Investment Ideas for Kids: Starting Them Early

Investment Ideas for Kids: Starting Them Early
Investment ideas for kids can be as simple as depositing money into stocks or bonds that pay interest. (Fizkes/ShutterStock)
Tribune News Service
By Joseph Hogue Produced by Planner at Heart and syndicated by Wealth of Geeks

As a parent, you may be looking for ways to help your child learn about managing money and building wealth. Investing is a great way to do this. With time and planning, your kids could be well on their way to financial security and independence.

First, ensure your child understands the meaning of investing in stocks or other securities.

Start Early

Investment ideas for kids can be as simple as depositing money into stocks or bonds that pay interest. This type of investment has the potential for higher returns than traditional savings accounts.

Investing is scary, but it doesn't have to be. It's not only a great way to teach young kids about money, but it could also be a brilliant financial move. Just make sure you're explaining the basics at the level they can understand.

Stocks: When you invest in stocks, you buy a company's shares. Stocks can be expensive and risky, making them an ideal investment for older children who have had more time to learn about money and investing.
Mutual Funds: One of the best ways to invest is through mutual funds. Mutual funds are made up of stocks from different companies, so you don't have to worry about looking for individual stocks or choosing the right ones for your child.
A Savings Account: A savings account for a child isn't just a place to store their money. It's also a way for them to learn about the value of saving and taking care of money.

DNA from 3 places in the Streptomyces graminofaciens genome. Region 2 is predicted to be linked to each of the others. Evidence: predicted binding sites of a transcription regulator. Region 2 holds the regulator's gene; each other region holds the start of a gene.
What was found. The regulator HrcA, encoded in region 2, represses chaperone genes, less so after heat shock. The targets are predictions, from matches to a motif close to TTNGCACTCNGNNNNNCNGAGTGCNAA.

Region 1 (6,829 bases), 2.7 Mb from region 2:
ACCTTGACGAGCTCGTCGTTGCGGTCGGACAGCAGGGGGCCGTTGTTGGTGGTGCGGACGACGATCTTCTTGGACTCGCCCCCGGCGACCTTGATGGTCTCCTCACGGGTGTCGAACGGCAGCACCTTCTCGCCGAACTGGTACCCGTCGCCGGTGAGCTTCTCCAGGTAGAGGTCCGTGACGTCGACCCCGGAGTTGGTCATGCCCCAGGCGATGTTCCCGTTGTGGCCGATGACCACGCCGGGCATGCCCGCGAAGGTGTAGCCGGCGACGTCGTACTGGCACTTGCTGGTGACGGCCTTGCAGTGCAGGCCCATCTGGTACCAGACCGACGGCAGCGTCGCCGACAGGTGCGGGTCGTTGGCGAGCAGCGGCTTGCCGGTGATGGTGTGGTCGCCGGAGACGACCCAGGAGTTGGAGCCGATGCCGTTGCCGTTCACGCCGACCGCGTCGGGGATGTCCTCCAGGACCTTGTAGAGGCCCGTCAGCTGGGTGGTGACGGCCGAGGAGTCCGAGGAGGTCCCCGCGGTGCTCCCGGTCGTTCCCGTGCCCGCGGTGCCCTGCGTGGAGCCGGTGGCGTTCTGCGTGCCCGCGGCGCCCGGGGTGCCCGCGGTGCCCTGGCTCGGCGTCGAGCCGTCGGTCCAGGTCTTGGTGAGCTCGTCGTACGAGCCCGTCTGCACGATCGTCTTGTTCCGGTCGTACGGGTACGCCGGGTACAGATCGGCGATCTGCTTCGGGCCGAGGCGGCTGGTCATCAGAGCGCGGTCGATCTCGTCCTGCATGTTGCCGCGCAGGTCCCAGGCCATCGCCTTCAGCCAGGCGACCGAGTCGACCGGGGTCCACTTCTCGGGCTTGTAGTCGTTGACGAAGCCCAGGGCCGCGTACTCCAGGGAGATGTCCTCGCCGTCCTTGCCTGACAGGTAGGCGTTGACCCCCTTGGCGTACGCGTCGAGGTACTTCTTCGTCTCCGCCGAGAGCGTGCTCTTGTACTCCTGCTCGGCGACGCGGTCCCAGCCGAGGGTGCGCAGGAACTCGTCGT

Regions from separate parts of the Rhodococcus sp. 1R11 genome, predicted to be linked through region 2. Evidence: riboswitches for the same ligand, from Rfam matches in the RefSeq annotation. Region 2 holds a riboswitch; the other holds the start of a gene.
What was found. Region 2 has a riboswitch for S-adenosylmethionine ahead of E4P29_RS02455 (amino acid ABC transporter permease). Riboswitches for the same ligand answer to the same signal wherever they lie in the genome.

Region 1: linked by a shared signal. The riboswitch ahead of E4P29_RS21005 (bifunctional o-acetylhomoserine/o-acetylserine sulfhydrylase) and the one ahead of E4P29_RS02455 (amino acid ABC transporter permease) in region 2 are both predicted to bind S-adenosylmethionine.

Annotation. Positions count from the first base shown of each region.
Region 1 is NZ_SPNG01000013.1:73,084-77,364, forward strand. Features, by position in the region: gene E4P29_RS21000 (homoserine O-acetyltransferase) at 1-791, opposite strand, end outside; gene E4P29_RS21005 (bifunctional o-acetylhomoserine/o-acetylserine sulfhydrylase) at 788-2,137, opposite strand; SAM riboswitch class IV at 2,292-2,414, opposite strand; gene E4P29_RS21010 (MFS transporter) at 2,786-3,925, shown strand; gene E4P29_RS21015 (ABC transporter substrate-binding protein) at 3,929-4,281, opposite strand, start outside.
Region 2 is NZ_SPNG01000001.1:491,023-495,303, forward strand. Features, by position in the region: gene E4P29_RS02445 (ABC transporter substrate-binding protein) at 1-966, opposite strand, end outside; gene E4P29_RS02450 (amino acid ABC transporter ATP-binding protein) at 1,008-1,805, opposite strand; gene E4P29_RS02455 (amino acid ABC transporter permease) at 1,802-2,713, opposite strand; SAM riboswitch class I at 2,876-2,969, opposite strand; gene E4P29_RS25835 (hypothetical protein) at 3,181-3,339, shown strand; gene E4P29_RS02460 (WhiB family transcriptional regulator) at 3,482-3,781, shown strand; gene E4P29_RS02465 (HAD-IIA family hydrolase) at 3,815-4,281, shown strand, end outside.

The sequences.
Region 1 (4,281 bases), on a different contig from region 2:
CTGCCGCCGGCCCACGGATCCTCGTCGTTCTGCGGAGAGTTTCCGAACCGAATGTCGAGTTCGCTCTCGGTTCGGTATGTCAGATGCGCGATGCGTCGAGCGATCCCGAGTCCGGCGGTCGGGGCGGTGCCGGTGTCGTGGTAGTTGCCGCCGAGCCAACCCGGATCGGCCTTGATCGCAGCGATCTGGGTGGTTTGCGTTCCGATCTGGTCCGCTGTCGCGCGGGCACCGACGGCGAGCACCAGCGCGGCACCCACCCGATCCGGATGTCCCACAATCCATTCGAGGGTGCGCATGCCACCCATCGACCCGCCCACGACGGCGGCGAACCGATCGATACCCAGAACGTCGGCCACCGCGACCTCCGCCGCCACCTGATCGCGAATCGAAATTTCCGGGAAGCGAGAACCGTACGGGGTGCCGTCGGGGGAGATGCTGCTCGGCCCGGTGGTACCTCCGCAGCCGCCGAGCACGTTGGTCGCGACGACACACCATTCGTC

Childhood is a time when kids are more than willing to learn. They are open to trying new things and exploring the world around them. Investing in your kids—by teaching them to invest early on—will save you money in the long run.

The earlier you start investing in your children, the better their chance of doing well in school and getting into a good college or university.

Setting up an account for them with money for their future will teach them about savings, compound interest, and long-term planning skills. They'll be better prepared to buy their first home or car when they get older.

Teaching children about saving money now will help them become more financially responsible adults when they grow up.

Can Kids Start Investing Early On?

Kids can start investing in the stock market at a young age. They can buy stocks individually or through their parents' brokerage accounts. The most popular stocks for children are Disney, Microsoft, and Amazon.
For kids too young to open a brokerage account, their parents can open one with the help of a financial adviser. It is important to teach kids about money when they are young to know how to manage it when they grow up.

Investing at an Early Age

Children aged 4-8 are a major target of many financial literacy campaigns. These children have been seen as being crucial for the future, and so it is essential that they have a firm understanding of money and how to make their investments. When these children grow up, the decisions they will be making will be more difficult and also more critical.